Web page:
and `cnst`

. Doing so, we are be able to refer to each method using the label for function \({\color{red}{\lambda(\tau_{i \mathcal{I}_s}, I_a, I_b)}}\) followed by the label refering to function \({\color{blue}{\omega(\tau_{i \mathcal{I}_s}, I_a, I_b)}}\). For example,

- we refer to the DEMP approach as
`prop-demp`

, - we refer to Baudry approach as
`cnst-entr`

and - we refer to Longford and Bartosova as
`cnst-demp.mod`

.

Using this labeling, we can define three new approaches corresponding to the labelings `prop-entr`

, `prop-demp.mod`

and `cnst-demp`

.

Lambda.Omega | cnst | prop |
---|---|---|

demp |
cnst-demp | Hennig (2010) |

demp.mod |
Longford & Bartosova (2014) | prop-demp.mod |

entr |
Baudry et al. (2010) | prop-entr |

In previous approaches we have used either \({\color{blue}{\omega(\tau_{i \mathcal{I}_s}, I_a, I_b)}} = 1\) (`cnst`

) or \({\color{blue}{\omega(\tau_{i \mathcal{I}_s}, I_a, I_b)}} = \tau_{i I_{b}}\) (`prop`

). In the first each observation is ponderated equally, in the second approach each observation is ponderated according to the posterior probability to belong to \(I_a\). A more extrem weighting can be introduced considering only those observations having the posterior of being classified to \(I_a\) maximum, that is \({\color{blue}{\omega(\tau_{i \mathcal{I}_s}, I_a, I_b)}} = 1{\hskip -2.4 pt}\hbox{I} \left( \forall j\; \tau_{i I_{a}} \geq \tau_{iI_j} \right)\). We refer to this weighing by `dich`

. This new weighting allow us to introduce three new approaches.

Lambda.Omega | cnst | prop | dich |
---|---|---|---|

demp |
cnst-demp | Hennig (2010) | dich-demp |

demp.mod |
Longford & Bartosova (2014) | prop-demp.mod | dich-demp.mod |

entr |
Baudry et al. (2010) | prop-entr | dich-entr |

A very simple function measuring how likely is to classify observation into \(I_b\) when the observations are from \(I_a\), is to consider simply the posterior probability of classifying to \(I_b\), that is \({\color{red}{\lambda(\tau_{i \mathcal{I}_s}, I_a, I_b)}} = \tau_{i I_{b}}\). The measure is similar to the one introduced by Longford & Bartosova, but in this case we are not assuming that the observation has been generated either by component \(I_a\) or \(I_b\).

We refer to this approach as `prop`

(not to be confused with the `prop`

labeling used for the function \({\color{blue}{\omega}}\)). With this new function we have three new approaches to merge components.

Lambda.Omega | cnst | prop | dich |
---|---|---|---|

demp |
cnst-demp | Hennig (2010) | dich-demp |

demp.mod |
Longford & Bartosova (2014) | prop-demp.mod | dich-demp.mod |

entr |
Baudry et al. (2010) | prop-entr | dich-entr |

prop |
cnst-prop | prop-prop | dich-prop |

The log-ratio between the posterior probability of classifying an observation to \(I_b\) and the posterior probability of classifying an observation to \(I_a\) is a measure of how likely is to classify an observation to \(I_b\) when the observation was in fact generated by component \(I_a\). This measure can be used to measure how likely is to merge components \(I_a\) and \(I_b\).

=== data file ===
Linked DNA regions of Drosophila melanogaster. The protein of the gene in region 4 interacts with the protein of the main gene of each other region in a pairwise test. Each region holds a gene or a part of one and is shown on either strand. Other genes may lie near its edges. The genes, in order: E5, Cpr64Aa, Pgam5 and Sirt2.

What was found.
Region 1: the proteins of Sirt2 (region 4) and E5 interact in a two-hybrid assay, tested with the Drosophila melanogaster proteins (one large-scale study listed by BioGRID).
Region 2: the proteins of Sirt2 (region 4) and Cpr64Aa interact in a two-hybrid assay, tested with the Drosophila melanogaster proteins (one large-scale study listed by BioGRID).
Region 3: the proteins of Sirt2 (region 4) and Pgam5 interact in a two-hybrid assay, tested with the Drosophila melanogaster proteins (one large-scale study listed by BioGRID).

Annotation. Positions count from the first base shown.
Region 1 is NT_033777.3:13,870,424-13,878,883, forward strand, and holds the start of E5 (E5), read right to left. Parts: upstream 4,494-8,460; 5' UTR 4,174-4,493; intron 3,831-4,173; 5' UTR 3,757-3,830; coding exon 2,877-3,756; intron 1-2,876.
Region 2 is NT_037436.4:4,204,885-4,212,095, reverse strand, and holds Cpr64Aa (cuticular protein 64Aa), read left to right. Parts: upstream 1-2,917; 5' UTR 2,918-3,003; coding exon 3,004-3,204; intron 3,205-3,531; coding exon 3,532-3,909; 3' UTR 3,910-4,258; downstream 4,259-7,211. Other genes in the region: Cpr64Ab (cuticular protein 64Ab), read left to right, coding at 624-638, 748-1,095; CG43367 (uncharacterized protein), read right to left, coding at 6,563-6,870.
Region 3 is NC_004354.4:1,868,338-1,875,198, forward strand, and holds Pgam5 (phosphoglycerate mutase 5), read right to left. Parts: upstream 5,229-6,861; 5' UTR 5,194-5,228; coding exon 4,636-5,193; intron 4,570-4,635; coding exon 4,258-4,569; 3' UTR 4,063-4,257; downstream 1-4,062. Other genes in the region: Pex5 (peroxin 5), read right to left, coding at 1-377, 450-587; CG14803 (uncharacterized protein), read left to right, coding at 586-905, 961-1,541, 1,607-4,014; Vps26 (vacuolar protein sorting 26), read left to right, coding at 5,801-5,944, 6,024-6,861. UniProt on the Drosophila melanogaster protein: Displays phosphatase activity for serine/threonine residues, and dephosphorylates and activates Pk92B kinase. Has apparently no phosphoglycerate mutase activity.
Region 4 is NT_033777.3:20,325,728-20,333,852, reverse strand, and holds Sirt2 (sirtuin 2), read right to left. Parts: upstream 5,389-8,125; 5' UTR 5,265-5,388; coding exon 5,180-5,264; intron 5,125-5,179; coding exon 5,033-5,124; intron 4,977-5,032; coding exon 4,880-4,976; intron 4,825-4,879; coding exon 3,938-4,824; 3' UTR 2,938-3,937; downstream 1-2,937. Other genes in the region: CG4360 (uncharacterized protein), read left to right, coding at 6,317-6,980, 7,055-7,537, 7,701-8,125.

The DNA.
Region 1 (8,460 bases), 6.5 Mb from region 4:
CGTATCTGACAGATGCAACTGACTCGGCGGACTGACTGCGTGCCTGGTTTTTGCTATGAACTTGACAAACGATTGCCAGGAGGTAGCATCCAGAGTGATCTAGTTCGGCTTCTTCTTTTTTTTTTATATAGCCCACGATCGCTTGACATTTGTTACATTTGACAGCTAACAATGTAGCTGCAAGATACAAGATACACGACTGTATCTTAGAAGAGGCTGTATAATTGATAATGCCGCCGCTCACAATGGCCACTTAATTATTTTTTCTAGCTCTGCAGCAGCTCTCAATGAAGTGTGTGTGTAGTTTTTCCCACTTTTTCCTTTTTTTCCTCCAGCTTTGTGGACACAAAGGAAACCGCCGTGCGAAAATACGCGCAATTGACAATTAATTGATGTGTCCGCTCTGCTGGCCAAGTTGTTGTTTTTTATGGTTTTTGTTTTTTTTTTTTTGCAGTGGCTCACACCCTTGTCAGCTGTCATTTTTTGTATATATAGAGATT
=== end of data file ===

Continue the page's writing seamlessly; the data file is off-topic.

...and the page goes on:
- Consider \({\color{red}{\lambda(\tau_{i \mathcal{I}_s}, I_a, I_b)}} = log(\tau_{i I_{b}} / \tau_{i I_{a}})\)

This approach allow us to introduce three new methods for merging components

Lambda.Omega | cnst | prop | dich |
---|---|---|---|

demp |
cnst-demp | Hennig (2010) | dich-demp |

demp.mod |
Longford & Bartosova (2014) | prop-demp.mod | dich-demp.mod |

entr |
Baudry et al. (2010) | prop-entr | dich-entr |

prop |
cnst-prop | prop-prop | dich-prop |

log |
cnst-log | prop-log | dich-log |

Finally, using the norm defined on the Simplex (Aitchison) we can have a measure of entropy similar to the one introduced by Baudry et al. (2010). In this case, the measure has some desirable properties like scale-invariance and compositional-coherence.

- Consider \({\color{red}{\lambda(\tau_{i \mathcal{I}_s}, I_a, I_b)}} = - log(\tau_{i I_{b}} / \tau_{i I_{a}})^2\)

We have three new methods

Lambda.Omega | cnst | prop | dich |
---|---|---|---|

demp |
cnst-demp | Hennig (2010) | dich-demp |

demp.mod |
Longford & Bartosova (2014) | prop-demp.mod | dich-demp.mod |

entr |
Baudry et al. (2010) | prop-entr | dich-entr |

prop |
cnst-prop | prop-prop | dich-prop |

log |
cnst-log | prop-log | dich-log |

norm |
cnst-norm | prop-norm | dich-norm |

In this part we would like to see if the previous approaches are usefull to approximate components. We would perform a very simple example, we are going to follow the following steps.

- We generate a sample from a finite mixture a certain number of components. For example, in the next plot we show three different mixtures with \(K_0=3\) components generated using the package
`MixSim`

using different levels of overlapping \(\hat{\omega} \in (0.1, 0.3, 0.5)\) (see Melnykov*et al.*(2012) for details). Note that for each observation we know the component from where it was generated. In other words, we have an initial classification \(L_0\) which allow us to compare other clusters with the one given by the components from the generated finite mixture.